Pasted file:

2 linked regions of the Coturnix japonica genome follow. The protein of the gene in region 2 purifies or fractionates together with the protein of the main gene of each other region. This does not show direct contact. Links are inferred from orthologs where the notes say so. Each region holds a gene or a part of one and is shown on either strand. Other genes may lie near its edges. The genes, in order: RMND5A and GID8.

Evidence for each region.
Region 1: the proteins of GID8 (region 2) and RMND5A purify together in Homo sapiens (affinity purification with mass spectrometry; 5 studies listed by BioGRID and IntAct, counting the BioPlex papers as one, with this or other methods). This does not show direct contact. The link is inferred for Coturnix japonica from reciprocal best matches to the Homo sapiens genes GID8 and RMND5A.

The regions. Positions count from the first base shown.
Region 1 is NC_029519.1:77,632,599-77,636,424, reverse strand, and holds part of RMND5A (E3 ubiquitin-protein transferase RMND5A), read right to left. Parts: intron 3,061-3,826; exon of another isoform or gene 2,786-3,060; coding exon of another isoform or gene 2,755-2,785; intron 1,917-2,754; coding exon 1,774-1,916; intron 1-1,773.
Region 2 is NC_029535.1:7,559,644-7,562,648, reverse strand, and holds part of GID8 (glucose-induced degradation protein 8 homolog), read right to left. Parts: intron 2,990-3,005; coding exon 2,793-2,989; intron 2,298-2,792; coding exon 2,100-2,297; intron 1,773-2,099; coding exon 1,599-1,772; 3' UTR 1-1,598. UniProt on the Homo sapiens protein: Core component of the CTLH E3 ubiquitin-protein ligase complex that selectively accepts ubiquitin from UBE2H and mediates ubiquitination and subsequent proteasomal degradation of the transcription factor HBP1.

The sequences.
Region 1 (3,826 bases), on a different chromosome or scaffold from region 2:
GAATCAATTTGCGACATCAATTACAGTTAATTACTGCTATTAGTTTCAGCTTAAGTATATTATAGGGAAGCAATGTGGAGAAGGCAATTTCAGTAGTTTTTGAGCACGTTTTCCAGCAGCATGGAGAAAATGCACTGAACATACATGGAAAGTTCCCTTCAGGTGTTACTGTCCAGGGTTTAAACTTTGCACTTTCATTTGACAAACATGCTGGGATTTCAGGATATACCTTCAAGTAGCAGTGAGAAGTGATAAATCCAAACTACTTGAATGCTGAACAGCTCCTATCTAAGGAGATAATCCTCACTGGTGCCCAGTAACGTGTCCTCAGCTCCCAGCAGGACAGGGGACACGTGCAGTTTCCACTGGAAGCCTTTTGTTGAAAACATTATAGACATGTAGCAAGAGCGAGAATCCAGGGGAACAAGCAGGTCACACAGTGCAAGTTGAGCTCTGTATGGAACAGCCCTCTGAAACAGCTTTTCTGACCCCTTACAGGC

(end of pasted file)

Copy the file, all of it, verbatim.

2 linked regions of the Coturnix japonica genome follow. The protein of the gene in region 2 purifies or fractionates together with the protein of the main gene of each other region. This does not show direct contact. Links are inferred from orthologs where the notes say so. Each region holds a gene or a part of one and is shown on either strand. Other genes may lie near its edges. The genes, in order: RMND5A and GID8.

Evidence for each region.
Region 1: the proteins of GID8 (region 2) and RMND5A purify together in Homo sapiens (affinity purification with mass spectrometry; 5 studies listed by BioGRID and IntAct, counting the BioPlex papers as one, with this or other methods). This does not show direct contact. The link is inferred for Coturnix japonica from reciprocal best matches to the Homo sapiens genes GID8 and RMND5A.

The regions. Positions count from the first base shown.
Region 1 is NC_029519.1:77,632,599-77,636,424, reverse strand, and holds part of RMND5A (E3 ubiquitin-protein transferase RMND5A), read right to left. Parts: intron 3,061-3,826; exon of another isoform or gene 2,786-3,060; coding exon of another isoform or gene 2,755-2,785; intron 1,917-2,754; coding exon 1,774-1,916; intron 1-1,773.
Region 2 is NC_029535.1:7,559,644-7,562,648, reverse strand, and holds part of GID8 (glucose-induced degradation protein 8 homolog), read right to left. Parts: intron 2,990-3,005; coding exon 2,793-2,989; intron 2,298-2,792; coding exon 2,100-2,297; intron 1,773-2,099; coding exon 1,599-1,772; 3' UTR 1-1,598. UniProt on the Homo sapiens protein: Core component of the CTLH E3 ubiquitin-protein ligase complex that selectively accepts ubiquitin from UBE2H and mediates ubiquitination and subsequent proteasomal degradation of the transcription factor HBP1.

The sequences.
Region 1 (3,826 bases), on a different chromosome or scaffold from region 2:
GAATCAATTTGCGACATCAATTACAGTTAATTACTGCTATTAGTTTCAGCTTAAGTATATTATAGGGAAGCAATGTGGAGAAGGCAATTTCAGTAGTTTTTGAGCACGTTTTCCAGCAGCATGGAGAAAATGCACTGAACATACATGGAAAGTTCCCTTCAGGTGTTACTGTCCAGGGTTTAAACTTTGCACTTTCATTTGACAAACATGCTGGGATTTCAGGATATACCTTCAAGTAGCAGTGAGAAGTGATAAATCCAAACTACTTGAATGCTGAACAGCTCCTATCTAAGGAGATAATCCTCACTGGTGCCCAGTAACGTGTCCTCAGCTCCCAGCAGGACAGGGGACACGTGCAGTTTCCACTGGAAGCCTTTTGTTGAAAACATTATAGACATGTAGCAAGAGCGAGAATCCAGGGGAACAAGCAGGTCACACAGTGCAAGTTGAGCTCTGTATGGAACAGCCCTCTGAAACAGCTTTTCTGACCCCTTACAGGC